The Bluetooth module

Nowadays, technology reduces the size of devices, making them wearable and facilitating the transmission of computed data in real time to other electronic devices, such as smartphones or tablets, for display.

In this case, Matthias and Manuel incorporated the u-blox NINA-B112 Bluetooth module into their device. Its integrated microcontroller manages the acquisition process of the optical sensor and sends the measurements to the Smartphone via the Bluetooth functionality.

The Bluetooth low-energy 5 module proved to be an excellent ally in reducing energy consumption, which is precisely what the students sought. Moreover, its compact size (10.0 x 14.0 mm) contributed to the miniaturization of electronic components, resulting in a device just slightly larger than a five-franc coin (approximately 10 cm2).

u-blox nina b112 as part of a lymphedema detection device

Affordability: the unforeseen advantage

Another aspect we haven't mentioned so far is the affordability of the prototype. When a person is diagnosed with lymphedema, they not only have to cope with the side effects of a chronic disease, but they also embark on a long financial journey, as in many countries, the disease is not covered by health insurance.

The testing costs for a lymphedema condition vary from country to country, although they can exceed $1,000 every time the test is required. Matthias and Manuel's solution promises to be significantly more affordable once launched to the market.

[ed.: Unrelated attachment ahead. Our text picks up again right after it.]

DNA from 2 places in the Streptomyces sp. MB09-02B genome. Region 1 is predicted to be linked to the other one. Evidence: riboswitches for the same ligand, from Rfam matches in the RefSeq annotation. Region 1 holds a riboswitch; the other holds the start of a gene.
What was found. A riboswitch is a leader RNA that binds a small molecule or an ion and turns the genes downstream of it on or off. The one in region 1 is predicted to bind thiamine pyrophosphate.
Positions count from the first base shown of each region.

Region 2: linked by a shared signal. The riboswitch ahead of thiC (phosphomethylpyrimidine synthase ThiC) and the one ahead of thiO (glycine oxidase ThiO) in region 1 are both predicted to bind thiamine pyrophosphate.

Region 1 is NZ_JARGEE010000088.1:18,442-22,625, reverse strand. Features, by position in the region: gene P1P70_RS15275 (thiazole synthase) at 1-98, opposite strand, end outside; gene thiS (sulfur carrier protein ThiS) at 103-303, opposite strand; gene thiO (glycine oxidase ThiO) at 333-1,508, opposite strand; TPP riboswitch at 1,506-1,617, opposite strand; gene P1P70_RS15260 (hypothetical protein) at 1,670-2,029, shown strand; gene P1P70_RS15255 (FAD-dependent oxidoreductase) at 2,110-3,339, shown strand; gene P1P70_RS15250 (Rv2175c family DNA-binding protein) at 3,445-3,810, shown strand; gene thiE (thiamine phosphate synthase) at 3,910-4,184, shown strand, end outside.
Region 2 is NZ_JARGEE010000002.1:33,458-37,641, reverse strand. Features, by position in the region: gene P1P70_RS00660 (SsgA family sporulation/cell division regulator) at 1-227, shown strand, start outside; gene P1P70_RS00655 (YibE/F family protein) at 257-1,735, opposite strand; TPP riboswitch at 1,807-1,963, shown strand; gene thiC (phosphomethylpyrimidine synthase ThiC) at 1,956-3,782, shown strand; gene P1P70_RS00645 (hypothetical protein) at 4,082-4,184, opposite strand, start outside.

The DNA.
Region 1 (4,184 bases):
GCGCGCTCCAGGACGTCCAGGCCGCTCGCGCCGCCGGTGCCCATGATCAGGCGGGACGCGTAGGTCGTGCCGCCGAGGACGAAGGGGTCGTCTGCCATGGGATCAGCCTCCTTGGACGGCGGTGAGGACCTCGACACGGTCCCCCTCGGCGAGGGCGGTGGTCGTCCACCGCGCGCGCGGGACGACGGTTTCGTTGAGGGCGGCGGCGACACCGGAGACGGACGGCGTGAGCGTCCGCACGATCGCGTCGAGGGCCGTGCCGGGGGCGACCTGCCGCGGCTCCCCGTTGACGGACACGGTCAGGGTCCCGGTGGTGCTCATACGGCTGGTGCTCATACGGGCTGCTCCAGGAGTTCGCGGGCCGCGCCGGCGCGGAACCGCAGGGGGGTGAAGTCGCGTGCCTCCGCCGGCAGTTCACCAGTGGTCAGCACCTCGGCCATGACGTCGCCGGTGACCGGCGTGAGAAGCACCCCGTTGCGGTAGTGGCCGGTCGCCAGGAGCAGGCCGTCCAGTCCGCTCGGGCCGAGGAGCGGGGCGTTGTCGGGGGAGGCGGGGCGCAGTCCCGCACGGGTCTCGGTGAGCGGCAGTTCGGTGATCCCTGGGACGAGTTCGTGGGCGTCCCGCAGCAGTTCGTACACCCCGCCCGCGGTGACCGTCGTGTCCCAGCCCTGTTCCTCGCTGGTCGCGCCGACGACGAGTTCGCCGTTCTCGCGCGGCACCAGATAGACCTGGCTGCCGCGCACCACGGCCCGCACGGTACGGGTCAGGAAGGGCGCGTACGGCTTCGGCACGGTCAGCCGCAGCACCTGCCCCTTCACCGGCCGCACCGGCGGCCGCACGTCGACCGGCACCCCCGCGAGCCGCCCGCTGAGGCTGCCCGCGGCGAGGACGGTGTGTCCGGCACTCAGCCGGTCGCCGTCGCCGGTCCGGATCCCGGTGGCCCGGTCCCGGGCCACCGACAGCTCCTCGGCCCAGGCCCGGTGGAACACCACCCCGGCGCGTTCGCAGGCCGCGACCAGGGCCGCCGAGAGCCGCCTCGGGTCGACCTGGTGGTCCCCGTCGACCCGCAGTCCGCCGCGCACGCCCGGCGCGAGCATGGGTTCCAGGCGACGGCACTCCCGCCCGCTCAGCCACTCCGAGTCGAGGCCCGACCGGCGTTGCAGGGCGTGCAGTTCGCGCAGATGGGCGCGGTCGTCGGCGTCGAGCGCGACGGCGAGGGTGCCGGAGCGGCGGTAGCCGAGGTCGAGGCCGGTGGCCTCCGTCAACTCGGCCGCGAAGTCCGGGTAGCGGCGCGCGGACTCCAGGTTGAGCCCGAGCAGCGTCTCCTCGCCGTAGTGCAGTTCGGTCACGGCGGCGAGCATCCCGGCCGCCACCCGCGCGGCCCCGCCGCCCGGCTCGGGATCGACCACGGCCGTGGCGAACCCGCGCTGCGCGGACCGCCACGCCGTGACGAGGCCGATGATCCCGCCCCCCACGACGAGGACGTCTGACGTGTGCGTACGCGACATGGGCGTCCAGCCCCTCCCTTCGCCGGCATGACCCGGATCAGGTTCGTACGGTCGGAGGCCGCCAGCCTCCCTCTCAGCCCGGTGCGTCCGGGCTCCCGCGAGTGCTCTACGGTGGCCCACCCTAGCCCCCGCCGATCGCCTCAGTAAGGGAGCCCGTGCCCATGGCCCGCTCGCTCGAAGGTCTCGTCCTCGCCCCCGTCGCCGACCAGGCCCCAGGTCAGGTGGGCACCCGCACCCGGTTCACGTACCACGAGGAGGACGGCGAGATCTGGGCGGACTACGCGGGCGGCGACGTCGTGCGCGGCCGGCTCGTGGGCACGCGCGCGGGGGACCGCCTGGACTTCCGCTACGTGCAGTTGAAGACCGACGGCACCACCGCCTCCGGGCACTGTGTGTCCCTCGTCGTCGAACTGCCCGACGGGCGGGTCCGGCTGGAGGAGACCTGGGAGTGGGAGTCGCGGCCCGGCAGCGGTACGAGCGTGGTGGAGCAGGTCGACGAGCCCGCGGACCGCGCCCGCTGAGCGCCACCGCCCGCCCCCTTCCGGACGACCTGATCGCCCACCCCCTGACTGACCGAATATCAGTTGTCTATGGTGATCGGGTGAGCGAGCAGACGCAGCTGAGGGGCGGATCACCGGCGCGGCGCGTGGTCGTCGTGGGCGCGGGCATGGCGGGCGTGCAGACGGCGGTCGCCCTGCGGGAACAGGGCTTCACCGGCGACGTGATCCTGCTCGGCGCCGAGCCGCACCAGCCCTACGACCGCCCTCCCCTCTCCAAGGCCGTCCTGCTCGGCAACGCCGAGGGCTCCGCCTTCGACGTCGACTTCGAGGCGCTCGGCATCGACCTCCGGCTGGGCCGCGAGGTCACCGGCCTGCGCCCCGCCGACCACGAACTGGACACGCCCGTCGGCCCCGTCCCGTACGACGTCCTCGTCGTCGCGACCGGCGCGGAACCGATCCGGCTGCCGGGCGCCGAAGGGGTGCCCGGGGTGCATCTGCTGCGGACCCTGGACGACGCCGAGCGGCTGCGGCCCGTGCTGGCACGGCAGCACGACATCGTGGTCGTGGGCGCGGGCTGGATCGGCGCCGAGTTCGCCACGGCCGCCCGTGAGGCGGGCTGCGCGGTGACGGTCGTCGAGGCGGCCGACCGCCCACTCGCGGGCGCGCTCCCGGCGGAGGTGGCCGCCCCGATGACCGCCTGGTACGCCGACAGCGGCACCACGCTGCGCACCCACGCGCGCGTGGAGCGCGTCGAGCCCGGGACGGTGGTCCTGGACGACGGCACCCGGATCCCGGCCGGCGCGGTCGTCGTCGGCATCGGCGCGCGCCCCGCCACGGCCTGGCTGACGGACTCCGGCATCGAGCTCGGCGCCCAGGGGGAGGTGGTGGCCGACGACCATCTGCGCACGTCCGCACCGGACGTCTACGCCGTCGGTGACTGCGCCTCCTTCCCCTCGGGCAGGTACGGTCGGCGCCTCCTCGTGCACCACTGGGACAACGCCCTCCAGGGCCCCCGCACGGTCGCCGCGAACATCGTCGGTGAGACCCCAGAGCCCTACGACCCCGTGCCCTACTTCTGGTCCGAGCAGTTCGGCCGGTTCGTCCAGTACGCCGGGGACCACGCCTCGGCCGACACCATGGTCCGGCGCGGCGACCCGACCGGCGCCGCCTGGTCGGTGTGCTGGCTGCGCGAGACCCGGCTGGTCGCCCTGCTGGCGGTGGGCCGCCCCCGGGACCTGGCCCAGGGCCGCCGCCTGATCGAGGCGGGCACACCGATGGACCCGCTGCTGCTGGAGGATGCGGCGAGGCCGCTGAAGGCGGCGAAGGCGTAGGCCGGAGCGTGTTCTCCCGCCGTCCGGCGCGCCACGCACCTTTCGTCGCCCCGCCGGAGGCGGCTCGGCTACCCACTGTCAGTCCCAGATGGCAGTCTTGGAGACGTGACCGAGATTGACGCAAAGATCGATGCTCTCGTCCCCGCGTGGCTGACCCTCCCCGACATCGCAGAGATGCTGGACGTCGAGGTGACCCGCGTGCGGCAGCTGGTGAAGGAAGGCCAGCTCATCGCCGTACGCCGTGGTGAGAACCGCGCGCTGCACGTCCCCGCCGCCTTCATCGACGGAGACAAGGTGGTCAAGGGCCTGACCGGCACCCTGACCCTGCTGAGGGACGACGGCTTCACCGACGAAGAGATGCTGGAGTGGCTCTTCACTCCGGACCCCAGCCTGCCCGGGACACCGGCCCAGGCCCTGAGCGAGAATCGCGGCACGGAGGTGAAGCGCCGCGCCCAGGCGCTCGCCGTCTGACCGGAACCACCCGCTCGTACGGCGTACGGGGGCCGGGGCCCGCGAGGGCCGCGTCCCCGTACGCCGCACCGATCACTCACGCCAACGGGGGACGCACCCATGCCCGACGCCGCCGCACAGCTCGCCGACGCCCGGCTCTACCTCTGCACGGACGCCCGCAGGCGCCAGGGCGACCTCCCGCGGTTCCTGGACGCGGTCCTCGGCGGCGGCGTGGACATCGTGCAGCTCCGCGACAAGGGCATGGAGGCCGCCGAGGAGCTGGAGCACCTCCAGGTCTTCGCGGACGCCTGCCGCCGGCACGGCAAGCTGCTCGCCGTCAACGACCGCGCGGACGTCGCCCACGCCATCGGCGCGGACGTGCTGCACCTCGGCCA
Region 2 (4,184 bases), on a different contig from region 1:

Although the device could cost about $500, it can be reused nearly indefinitely by many people in need. Apart from this, some side costs could sum up to less than $100 per test. Including an extra minimum fee to cover the device’s price, the amount per test could be $100, ten times less than what these tests cost nowadays.

Leveraging technology

The most important lesson from this story is how innovative technologies are being applied to various domains to provide better and more affordable solutions. New generations of engineers, supported by their supervisors, leverage available technology to address problems across diverse fields.

Living in a world yearning for these kinds of solutions translates into a need to promote interdisciplinary approaches, generating more practical and helpful answers.  

Professor Martin Loeser and Professor Mathias Bonmarin were the supervisors responsible for these students’ Bachelor thesis. In a conversation with Professor Loeser, he conveyed a powerful message worth emphasizing:

“One characteristic of our programs is the connections we foster with various industries, engaging students in projects where their talent and knowledge meet market demands. This collaboration allows us to leverage current technologies and generate insightful solutions for specific challenges across different sectors.”

Indeed, this is the right path to leverage technology. In fields such as medicine, the possibilities are infinite. The combination of state-of-the-art technology with creative minds inevitably leads to advantageous solutions.